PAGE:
The first 1,000 days of a child’s life, it is said, sets the stage for all future growth. When children receive the “eat, play, and love” their brains need to develop, they are more likely to grow up as healthy, productive adults who contribute significantly to their families and communities.
But there are often many barriers to early childhood development. Income, gender, and a lack of access and community support can stop many children from reaching their full human potential.
We spoke with Amina Mwitu, program director of the Madrasa Early Childhood Program, about the importance of early childhood development.
Amina Mwitu knows about barriers to education first hand. “My father managed to finish primary school, but because they were so poor, he could not go to secondary school. My mother dropped out when she was in primary six.” Despite all odds, her parents encouraged all seven of their children to complete their education. Amina became the first in her family and community to graduate university.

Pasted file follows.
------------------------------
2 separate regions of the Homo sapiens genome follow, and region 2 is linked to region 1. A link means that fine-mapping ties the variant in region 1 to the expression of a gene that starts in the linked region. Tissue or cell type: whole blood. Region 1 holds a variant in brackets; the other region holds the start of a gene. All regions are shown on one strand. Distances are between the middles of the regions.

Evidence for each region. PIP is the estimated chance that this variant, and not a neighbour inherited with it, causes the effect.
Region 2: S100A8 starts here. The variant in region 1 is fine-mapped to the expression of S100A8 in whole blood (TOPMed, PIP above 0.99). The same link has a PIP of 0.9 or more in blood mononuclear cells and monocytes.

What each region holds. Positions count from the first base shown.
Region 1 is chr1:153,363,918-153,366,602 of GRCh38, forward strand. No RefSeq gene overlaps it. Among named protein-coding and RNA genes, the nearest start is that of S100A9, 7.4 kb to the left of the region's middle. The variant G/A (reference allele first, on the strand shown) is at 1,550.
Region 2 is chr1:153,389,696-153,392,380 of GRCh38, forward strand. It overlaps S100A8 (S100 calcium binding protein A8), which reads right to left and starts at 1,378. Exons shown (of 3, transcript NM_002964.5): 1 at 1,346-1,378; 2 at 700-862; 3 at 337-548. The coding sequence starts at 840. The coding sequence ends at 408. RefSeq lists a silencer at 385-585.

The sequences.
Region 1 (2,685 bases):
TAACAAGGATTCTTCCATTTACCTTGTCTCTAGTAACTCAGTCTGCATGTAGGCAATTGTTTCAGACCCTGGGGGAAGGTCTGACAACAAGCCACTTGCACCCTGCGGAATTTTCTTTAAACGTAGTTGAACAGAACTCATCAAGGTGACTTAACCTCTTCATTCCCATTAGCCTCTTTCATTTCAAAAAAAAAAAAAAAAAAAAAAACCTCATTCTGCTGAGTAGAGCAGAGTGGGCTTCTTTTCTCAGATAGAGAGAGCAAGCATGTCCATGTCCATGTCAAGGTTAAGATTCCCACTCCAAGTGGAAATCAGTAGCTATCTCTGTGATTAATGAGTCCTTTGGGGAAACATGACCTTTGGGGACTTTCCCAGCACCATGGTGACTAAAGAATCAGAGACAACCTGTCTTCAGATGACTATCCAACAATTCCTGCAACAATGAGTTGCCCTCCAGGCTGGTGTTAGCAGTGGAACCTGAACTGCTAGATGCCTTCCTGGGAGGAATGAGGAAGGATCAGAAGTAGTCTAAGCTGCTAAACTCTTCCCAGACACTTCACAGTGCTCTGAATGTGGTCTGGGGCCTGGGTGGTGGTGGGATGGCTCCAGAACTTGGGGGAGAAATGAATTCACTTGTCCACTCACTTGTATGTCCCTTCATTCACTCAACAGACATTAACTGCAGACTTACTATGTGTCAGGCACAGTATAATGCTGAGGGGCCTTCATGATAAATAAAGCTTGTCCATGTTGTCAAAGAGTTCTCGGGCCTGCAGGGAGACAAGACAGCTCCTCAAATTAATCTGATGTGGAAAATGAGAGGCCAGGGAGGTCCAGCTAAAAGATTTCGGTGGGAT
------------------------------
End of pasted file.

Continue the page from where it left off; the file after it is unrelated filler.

She then joined the Madrasa Program, in 1998. “For me, [the program] presented that platform where I can actually engage with parents, work directly with the teachers, and work directly with the children. In my own local community, I’ve become a role model, somebody available to answer their questions. I’ve been able to prove to them that education does not change who you are, but rather opens your mind to all possibilities.”
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